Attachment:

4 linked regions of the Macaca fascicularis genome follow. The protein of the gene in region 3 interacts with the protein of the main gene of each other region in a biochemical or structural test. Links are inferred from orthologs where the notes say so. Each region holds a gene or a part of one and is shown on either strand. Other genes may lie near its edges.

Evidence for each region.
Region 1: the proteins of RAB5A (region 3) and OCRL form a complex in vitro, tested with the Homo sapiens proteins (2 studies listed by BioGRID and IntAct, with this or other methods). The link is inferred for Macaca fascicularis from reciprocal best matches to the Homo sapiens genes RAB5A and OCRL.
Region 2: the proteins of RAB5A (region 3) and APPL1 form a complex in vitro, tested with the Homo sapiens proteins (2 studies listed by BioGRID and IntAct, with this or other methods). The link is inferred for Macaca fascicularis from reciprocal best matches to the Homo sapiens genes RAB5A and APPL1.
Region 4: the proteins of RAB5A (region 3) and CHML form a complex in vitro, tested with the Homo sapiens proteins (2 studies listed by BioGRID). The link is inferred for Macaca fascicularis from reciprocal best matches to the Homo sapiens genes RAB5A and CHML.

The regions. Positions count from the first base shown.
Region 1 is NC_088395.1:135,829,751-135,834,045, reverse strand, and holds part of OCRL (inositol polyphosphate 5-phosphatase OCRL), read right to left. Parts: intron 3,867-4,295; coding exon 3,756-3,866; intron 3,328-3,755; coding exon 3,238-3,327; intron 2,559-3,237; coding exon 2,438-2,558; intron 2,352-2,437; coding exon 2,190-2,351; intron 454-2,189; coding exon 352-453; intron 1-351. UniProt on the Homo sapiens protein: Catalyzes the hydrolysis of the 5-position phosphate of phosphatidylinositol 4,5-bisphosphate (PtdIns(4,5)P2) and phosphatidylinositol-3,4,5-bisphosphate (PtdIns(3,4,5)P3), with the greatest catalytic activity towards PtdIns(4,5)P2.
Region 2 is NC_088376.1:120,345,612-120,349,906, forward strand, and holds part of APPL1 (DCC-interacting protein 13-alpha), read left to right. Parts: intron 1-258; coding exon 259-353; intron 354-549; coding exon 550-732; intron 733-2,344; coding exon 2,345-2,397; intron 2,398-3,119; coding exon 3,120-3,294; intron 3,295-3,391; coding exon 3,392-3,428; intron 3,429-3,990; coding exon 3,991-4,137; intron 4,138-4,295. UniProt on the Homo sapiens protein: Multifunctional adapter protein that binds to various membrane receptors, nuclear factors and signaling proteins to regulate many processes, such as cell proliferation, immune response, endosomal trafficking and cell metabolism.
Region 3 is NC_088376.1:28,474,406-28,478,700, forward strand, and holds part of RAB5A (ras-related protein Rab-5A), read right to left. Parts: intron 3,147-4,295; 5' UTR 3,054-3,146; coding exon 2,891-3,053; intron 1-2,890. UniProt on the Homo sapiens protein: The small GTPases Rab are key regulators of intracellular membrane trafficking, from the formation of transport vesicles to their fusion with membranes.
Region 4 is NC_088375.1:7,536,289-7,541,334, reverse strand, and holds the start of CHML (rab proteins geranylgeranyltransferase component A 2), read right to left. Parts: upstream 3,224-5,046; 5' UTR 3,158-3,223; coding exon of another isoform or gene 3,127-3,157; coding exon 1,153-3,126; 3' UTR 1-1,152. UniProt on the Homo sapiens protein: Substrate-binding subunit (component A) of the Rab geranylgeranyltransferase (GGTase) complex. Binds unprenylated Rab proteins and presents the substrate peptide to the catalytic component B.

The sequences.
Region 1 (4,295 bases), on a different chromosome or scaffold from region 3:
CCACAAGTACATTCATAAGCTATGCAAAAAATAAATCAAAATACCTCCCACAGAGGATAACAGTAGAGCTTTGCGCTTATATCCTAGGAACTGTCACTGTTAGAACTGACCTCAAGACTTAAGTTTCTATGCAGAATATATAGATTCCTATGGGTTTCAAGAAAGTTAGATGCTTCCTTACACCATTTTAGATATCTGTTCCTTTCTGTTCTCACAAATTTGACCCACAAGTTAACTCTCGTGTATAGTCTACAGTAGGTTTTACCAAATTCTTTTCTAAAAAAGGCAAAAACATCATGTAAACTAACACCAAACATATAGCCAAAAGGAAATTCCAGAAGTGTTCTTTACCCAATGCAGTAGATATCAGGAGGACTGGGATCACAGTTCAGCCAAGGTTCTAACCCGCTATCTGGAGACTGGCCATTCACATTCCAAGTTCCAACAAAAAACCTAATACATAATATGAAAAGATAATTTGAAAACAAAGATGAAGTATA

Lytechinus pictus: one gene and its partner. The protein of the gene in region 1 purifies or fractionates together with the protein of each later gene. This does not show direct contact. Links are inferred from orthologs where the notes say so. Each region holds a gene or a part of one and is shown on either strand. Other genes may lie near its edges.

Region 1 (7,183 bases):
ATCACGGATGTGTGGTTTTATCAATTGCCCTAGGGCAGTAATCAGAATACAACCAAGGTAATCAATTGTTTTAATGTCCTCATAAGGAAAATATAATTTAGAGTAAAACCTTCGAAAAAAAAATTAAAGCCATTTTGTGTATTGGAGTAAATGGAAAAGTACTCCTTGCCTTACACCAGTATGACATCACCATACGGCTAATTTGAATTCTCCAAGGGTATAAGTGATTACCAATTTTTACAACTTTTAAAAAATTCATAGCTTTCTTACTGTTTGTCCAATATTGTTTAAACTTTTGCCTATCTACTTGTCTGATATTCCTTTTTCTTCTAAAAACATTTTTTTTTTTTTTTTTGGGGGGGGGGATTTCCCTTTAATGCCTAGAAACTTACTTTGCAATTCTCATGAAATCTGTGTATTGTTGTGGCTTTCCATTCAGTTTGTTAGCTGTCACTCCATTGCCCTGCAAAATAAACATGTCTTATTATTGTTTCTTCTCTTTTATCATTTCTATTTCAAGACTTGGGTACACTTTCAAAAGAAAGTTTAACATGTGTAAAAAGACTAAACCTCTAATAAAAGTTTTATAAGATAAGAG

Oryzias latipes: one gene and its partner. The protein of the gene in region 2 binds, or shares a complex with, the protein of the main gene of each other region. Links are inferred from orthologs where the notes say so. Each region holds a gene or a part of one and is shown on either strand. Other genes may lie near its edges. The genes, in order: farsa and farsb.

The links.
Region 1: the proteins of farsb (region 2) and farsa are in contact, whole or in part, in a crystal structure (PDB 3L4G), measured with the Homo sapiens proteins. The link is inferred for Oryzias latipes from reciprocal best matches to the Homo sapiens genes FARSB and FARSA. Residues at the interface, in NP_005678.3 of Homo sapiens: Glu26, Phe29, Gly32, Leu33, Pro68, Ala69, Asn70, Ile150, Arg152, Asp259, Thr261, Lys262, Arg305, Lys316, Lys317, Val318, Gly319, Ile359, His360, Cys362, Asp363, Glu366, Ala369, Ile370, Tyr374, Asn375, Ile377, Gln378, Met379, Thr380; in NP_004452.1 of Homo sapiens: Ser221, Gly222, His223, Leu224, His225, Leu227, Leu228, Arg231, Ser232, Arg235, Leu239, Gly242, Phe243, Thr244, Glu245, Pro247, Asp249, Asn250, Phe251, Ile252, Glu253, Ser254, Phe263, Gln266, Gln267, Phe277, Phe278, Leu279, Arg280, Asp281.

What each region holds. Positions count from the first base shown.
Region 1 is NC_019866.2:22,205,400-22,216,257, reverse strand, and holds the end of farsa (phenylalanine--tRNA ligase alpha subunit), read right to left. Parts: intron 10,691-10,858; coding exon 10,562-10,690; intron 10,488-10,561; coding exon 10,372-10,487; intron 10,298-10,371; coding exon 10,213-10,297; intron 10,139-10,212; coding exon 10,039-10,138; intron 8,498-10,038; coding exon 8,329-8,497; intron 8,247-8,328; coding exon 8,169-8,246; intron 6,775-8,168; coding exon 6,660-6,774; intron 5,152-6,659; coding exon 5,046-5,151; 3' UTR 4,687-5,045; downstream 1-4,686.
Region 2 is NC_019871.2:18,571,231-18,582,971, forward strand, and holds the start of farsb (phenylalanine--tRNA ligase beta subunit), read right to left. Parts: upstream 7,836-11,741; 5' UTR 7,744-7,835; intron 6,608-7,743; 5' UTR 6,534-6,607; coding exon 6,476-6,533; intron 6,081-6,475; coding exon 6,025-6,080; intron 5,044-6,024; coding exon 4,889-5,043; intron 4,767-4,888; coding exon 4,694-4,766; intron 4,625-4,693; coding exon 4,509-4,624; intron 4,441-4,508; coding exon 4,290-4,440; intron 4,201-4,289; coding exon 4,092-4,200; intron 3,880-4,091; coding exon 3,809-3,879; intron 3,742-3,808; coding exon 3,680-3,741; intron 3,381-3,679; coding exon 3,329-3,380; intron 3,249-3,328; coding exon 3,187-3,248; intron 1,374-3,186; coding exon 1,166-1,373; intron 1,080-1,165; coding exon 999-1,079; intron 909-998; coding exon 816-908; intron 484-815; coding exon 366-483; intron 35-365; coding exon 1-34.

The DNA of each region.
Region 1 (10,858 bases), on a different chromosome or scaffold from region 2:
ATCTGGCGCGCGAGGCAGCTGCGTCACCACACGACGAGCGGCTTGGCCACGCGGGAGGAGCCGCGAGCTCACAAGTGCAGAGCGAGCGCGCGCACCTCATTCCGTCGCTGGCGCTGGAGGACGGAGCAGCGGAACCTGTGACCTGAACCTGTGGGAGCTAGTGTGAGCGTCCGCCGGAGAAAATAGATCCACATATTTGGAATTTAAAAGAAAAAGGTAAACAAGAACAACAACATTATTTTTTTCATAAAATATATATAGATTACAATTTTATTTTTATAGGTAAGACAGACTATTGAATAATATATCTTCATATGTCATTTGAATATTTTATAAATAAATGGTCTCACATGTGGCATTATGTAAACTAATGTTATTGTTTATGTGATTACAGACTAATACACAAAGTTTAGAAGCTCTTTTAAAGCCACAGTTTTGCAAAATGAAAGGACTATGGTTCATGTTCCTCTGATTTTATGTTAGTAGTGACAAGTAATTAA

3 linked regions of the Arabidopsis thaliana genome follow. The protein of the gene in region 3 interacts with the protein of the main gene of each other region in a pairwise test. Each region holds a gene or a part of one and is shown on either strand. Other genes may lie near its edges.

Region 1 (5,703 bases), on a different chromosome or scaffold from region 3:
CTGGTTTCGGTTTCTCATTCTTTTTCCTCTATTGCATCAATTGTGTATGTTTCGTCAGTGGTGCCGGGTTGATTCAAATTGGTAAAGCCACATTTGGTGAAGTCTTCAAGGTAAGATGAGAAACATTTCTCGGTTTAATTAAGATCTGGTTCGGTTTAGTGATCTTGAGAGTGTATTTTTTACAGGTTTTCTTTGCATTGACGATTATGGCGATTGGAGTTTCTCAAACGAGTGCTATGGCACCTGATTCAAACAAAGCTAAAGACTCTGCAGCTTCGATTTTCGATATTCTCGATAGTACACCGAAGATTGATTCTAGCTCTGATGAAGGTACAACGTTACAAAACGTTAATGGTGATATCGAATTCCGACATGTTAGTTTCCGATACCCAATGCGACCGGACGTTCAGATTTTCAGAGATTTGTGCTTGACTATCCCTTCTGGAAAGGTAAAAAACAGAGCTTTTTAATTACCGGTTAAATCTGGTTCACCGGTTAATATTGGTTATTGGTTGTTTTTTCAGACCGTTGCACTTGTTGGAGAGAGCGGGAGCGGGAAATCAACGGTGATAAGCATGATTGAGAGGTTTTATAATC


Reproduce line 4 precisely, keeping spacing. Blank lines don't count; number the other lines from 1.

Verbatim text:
Region 2: the proteins of RAB5A (region 3) and APPL1 form a complex in vitro, tested with the Homo sapiens proteins (2 studies listed by BioGRID and IntAct, with this or other methods). The link is inferred for Macaca fascicularis from reciprocal best matches to the Homo sapiens genes RAB5A and APPL1.